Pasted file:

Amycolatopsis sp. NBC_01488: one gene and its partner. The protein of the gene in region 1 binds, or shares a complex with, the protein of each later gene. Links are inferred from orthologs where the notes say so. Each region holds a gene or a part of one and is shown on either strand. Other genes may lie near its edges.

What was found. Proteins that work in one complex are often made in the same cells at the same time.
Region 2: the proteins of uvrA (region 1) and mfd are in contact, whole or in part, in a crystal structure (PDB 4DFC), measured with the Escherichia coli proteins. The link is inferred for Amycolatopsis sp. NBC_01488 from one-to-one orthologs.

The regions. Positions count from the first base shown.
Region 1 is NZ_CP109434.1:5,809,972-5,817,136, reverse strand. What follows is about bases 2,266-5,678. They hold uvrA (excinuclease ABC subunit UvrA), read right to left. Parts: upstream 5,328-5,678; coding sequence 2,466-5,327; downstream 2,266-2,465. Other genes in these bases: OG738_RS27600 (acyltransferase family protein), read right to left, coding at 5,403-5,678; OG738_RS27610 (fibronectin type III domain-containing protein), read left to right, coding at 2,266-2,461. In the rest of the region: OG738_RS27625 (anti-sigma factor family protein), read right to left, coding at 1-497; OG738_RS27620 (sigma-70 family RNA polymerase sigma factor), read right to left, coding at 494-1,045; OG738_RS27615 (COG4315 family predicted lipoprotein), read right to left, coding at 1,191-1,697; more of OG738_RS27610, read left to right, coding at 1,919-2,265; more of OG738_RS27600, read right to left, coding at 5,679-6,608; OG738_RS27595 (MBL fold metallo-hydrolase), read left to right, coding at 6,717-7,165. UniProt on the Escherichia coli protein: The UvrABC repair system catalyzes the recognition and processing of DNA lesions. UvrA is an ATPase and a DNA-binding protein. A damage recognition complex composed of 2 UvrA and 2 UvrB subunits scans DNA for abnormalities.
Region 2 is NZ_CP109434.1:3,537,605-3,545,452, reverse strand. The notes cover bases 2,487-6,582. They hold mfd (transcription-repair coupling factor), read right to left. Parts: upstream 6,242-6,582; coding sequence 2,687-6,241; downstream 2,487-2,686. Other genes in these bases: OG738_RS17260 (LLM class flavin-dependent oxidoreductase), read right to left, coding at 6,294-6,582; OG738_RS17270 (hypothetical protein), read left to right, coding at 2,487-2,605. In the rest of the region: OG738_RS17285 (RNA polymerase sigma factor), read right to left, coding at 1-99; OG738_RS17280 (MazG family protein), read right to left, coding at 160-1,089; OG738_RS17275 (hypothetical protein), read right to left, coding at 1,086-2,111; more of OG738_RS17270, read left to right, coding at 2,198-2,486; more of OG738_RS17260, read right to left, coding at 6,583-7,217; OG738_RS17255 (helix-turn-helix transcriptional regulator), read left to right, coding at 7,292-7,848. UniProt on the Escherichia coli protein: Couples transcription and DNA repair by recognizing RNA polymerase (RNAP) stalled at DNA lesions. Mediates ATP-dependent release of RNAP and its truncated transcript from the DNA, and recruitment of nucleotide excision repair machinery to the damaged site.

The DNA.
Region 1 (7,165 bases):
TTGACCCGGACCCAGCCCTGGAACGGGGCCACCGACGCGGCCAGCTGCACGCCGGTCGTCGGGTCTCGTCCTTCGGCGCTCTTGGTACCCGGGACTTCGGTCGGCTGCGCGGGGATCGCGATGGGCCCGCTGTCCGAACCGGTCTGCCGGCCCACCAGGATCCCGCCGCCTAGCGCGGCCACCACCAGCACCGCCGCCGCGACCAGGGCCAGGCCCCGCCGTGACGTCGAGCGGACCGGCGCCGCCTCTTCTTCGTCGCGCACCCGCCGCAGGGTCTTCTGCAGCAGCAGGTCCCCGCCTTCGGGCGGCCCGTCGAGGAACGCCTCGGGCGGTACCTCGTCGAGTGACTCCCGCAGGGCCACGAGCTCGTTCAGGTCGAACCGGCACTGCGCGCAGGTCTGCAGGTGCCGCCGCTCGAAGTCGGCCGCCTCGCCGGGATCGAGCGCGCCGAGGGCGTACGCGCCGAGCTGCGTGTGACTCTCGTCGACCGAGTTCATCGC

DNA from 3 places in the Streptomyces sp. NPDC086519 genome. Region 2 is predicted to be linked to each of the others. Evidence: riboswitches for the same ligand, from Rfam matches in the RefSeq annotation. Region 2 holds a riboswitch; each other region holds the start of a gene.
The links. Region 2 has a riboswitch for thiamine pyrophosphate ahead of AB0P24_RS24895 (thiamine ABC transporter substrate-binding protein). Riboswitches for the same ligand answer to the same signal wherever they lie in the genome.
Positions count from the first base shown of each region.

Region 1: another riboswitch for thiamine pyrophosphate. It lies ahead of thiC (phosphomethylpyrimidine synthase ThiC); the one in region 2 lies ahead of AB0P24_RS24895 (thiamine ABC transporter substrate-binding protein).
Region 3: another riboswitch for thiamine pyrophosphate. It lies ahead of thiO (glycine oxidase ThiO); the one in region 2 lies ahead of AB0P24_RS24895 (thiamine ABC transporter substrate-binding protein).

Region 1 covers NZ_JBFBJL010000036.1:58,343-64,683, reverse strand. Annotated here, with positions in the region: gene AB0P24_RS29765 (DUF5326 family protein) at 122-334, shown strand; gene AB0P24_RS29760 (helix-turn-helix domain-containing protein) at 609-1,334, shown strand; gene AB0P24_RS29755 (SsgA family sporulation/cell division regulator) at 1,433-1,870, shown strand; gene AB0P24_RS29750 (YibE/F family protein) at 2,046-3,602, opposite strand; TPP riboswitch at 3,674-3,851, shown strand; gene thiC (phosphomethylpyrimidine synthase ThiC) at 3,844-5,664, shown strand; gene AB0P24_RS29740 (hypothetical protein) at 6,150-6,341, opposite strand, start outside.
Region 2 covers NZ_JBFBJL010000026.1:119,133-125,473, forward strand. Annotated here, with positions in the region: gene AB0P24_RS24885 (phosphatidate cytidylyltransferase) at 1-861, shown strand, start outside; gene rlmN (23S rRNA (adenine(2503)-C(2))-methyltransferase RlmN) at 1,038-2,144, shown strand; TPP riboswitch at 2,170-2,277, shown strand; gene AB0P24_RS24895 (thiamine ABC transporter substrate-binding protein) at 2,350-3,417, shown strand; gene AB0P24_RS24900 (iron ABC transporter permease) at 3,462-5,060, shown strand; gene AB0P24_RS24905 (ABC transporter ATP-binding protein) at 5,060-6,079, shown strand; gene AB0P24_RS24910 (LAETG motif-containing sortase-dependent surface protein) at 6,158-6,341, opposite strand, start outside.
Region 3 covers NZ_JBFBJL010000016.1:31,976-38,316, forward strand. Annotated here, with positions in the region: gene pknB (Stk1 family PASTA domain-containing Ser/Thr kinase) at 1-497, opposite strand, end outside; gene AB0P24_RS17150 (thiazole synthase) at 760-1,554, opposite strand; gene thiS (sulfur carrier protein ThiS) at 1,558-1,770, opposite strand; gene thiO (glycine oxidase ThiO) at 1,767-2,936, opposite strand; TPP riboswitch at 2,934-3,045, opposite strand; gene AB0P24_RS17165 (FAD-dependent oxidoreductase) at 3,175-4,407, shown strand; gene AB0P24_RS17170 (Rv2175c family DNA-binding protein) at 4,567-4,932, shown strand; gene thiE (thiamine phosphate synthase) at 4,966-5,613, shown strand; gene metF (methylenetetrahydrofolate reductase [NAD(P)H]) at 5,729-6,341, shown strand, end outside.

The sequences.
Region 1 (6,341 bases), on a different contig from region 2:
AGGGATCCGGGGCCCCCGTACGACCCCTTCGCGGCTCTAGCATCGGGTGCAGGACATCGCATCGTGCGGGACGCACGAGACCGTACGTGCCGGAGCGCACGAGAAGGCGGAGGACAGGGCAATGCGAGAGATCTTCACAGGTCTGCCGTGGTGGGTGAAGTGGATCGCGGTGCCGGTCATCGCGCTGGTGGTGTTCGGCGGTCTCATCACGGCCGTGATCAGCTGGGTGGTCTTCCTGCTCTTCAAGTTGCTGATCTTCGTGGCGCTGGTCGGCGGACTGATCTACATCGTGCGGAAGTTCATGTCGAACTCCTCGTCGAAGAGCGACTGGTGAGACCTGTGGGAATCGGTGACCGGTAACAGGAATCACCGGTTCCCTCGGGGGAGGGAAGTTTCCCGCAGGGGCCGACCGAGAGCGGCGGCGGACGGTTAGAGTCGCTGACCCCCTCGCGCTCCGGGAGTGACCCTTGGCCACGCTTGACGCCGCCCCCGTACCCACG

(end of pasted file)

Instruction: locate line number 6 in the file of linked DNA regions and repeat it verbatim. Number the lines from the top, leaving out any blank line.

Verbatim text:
Region 2 is NZ_CP109434.1:3,537,605-3,545,452, reverse strand. The notes cover bases 2,487-6,582. They hold mfd (transcription-repair coupling factor), read right to left. Parts: upstream 6,242-6,582; coding sequence 2,687-6,241; downstream 2,487-2,686. Other genes in these bases: OG738_RS17260 (LLM class flavin-dependent oxidoreductase), read right to left, coding at 6,294-6,582; OG738_RS17270 (hypothetical protein), read left to right, coding at 2,487-2,605. In the rest of the region: OG738_RS17285 (RNA polymerase sigma factor), read right to left, coding at 1-99; OG738_RS17280 (MazG family protein), read right to left, coding at 160-1,089; OG738_RS17275 (hypothetical protein), read right to left, coding at 1,086-2,111; more of OG738_RS17270, read left to right, coding at 2,198-2,486; more of OG738_RS17260, read right to left, coding at 6,583-7,217; OG738_RS17255 (helix-turn-helix transcriptional regulator), read left to right, coding at 7,292-7,848. UniProt on the Escherichia coli protein: Couples transcription and DNA repair by recognizing RNA polymerase (RNAP) stalled at DNA lesions. Mediates ATP-dependent release of RNAP and its truncated transcript from the DNA, and recruitment of nucleotide excision repair machinery to the damaged site.